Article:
The Best Way to Dry Dishes—and Most Sanitary Method!

Should you air-dry, use a dishtowel, or start using the dishwasher as a drying rack?

Sometimes, deciding between air-drying dishes and reaching for a dishtowel is simply a matter of the available space on the dish rack. And if you own a dishwasher, letting your dishes dry in the appliance may be the easiest option. Most of us probably let convenience guide our dish-drying habits, but there's one more factor to consider: the cleanliness of our chosen technique.

According to the University of Rochester Medical Center, there is a hierarchy of sanitary drying methods. That's right: Having clean dishes isn't just about washing them but also about drying them in a way that doesn't sabotage your cleaning efforts. Let the ranking below be your guide—start with the most sanitary drying technique possible, then work your way down the list.

01 of 05

Using the Sanitizing Cycle on the Dishwasher (Most Sanitary)

If you have a dishwasher with a "sanitize" option, this is hands-down the most effective method to make sure your plates, cups, and utensils are germ-free. The extended hot-water rinse kills bacteria, reaching at least 150 degrees F, which would be unbearable for hand-washing.

When you select the "heated dry" option, the machine pumps in hot air, causing the moisture on the dishes to evaporate into steam. This is the most sanitary way to dry dishes, but some warn that because it works the appliance's air fan harder, it can put extra strain on the machine. If you want to extend the life of your dishwasher while still getting the cleanest dishes possible, consider using this method sparingly, such as when washing baby bottles or when someone in your house is sick.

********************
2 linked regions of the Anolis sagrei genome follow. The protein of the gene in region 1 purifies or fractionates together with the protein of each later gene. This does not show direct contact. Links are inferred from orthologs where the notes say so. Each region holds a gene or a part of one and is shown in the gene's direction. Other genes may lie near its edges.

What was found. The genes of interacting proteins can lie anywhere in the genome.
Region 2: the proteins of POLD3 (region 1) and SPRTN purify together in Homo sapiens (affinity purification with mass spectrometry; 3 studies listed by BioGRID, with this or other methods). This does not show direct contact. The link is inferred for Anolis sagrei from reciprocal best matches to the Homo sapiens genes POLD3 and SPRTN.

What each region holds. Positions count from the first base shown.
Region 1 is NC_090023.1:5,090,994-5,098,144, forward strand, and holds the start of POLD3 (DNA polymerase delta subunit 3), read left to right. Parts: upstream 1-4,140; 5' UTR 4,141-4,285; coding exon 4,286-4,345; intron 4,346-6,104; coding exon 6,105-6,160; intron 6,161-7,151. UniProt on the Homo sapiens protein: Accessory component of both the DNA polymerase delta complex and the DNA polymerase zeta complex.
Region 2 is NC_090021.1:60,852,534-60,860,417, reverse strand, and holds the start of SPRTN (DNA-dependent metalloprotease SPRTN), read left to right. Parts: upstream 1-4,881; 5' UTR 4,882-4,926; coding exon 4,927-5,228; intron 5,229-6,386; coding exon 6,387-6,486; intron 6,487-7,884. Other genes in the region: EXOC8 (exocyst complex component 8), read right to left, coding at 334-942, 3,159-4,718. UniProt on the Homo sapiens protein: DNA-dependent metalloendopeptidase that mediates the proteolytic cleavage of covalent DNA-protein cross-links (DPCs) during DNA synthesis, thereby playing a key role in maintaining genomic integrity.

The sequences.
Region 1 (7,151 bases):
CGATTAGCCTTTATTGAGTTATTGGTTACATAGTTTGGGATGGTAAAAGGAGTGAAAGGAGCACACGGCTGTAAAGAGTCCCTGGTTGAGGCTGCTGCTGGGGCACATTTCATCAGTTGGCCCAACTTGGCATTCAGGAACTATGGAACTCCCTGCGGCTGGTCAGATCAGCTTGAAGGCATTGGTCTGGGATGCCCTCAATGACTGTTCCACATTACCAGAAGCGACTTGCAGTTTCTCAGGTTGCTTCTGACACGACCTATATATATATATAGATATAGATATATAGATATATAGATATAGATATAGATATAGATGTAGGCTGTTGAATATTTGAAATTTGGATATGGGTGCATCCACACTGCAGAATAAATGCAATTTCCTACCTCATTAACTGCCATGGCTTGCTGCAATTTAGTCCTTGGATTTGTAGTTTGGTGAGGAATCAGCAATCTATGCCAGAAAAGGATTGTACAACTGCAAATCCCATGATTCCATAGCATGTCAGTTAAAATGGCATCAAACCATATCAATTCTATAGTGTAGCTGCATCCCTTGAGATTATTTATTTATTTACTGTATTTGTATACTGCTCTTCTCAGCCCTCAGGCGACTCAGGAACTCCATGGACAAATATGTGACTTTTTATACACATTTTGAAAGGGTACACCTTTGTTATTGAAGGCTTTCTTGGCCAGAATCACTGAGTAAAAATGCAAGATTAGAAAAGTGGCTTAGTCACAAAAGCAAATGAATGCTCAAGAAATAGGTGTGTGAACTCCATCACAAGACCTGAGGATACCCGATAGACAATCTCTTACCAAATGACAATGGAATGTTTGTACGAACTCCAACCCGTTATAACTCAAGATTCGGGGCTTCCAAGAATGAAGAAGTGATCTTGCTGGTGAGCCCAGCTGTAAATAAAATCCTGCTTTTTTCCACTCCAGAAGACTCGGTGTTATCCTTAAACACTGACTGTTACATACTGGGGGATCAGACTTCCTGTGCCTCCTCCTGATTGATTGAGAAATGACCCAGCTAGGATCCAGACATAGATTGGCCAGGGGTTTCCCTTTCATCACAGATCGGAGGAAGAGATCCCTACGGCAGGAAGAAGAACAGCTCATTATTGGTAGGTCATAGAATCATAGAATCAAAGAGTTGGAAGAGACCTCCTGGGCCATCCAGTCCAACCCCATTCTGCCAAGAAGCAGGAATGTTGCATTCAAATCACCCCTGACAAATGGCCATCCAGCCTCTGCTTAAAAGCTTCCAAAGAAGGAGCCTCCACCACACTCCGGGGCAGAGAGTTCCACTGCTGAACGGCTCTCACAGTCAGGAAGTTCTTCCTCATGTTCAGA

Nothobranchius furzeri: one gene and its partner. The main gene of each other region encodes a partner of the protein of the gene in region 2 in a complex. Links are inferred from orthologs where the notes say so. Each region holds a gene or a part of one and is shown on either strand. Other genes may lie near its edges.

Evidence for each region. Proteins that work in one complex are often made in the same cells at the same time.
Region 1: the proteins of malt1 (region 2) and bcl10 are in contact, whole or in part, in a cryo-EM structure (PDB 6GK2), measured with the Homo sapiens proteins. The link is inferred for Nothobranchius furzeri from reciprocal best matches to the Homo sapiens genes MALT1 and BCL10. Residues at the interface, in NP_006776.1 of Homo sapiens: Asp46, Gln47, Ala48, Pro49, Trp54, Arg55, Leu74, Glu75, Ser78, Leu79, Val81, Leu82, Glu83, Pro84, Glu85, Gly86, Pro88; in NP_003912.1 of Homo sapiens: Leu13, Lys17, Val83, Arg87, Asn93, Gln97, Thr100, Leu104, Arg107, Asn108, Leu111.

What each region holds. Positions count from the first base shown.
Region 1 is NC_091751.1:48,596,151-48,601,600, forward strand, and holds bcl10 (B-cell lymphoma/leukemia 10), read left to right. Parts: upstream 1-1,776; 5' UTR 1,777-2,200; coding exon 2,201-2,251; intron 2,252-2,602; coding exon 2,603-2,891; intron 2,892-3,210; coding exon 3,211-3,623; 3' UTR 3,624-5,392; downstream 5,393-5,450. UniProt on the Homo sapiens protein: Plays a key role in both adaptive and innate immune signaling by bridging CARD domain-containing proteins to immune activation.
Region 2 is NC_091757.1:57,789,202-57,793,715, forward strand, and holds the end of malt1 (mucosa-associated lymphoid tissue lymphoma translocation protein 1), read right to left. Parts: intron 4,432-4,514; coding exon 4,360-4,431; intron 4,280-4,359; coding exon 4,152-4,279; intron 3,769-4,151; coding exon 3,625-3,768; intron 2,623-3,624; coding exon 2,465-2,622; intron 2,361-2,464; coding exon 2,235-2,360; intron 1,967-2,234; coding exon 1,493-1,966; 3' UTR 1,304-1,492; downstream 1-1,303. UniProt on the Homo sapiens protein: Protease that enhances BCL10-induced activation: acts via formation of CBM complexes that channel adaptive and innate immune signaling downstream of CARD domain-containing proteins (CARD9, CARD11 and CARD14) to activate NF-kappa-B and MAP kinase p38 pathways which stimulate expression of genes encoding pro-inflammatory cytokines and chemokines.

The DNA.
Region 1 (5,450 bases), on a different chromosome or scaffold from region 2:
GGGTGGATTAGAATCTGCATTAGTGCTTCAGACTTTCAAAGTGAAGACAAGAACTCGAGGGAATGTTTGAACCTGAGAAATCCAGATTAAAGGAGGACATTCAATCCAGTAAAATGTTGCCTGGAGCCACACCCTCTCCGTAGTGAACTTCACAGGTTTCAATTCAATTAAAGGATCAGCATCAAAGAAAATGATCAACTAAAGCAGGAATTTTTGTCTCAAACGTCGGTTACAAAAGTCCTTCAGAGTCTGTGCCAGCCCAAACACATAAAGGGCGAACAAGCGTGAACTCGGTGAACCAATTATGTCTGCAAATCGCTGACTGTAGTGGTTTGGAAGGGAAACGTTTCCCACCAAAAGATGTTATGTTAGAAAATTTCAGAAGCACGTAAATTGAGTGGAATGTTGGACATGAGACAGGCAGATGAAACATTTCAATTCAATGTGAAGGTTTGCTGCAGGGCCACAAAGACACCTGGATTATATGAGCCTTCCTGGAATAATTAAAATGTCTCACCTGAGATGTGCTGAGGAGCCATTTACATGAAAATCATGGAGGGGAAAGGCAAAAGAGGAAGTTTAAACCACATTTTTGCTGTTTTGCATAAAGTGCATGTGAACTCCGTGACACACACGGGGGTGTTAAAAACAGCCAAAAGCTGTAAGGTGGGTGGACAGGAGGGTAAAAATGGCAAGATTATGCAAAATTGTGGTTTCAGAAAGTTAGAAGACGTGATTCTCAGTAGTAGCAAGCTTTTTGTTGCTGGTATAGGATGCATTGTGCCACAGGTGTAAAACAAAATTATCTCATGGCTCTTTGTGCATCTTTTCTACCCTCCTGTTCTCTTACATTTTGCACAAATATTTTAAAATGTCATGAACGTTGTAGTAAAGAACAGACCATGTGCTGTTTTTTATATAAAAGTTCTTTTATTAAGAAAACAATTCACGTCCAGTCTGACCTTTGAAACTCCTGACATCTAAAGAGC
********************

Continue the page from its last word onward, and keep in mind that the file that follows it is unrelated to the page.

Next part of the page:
02 of 05

Drying in the Dishwasher

Even if you skip the sanitizing wash cycle, drying dishes inside the dishwasher is the next-best option. The drying cycle reaches high temperatures, helping to destroy germs and bacteria.

03 of 05

Air-Drying

Don't have a dishwasher? Wait, don't reach for that dishtowel just yet. It turns out that air-drying dishes on a dish rack is generally a more sanitary method than using a dishtowel. To make more space for air-drying, consider a two-tier dish rack or one that fits over your kitchen sink.

04 of 05

Drying with a Paper Towel

Since paper towels are single-use, they won't spread bacteria the same way a reusable cloth dishtowel might. The one big caveat: Using paper towels to dry all of your dishes would be a wasteful habit.

05 of 05

Drying with a Dishtowel (Least Sanitary)

Because most of us don't wash our dishtowels often enough, they may be spreading germs onto our freshly washed dishes. If you have to use a dishtowel for items that can't air-dry, try to wash the towels as often as possible, ideally using a clean towel every day and letting it dry between uses. To dry a cast-iron skillet, set the rinsed pan on the stovetop over low heat for a few minutes until it is dry.

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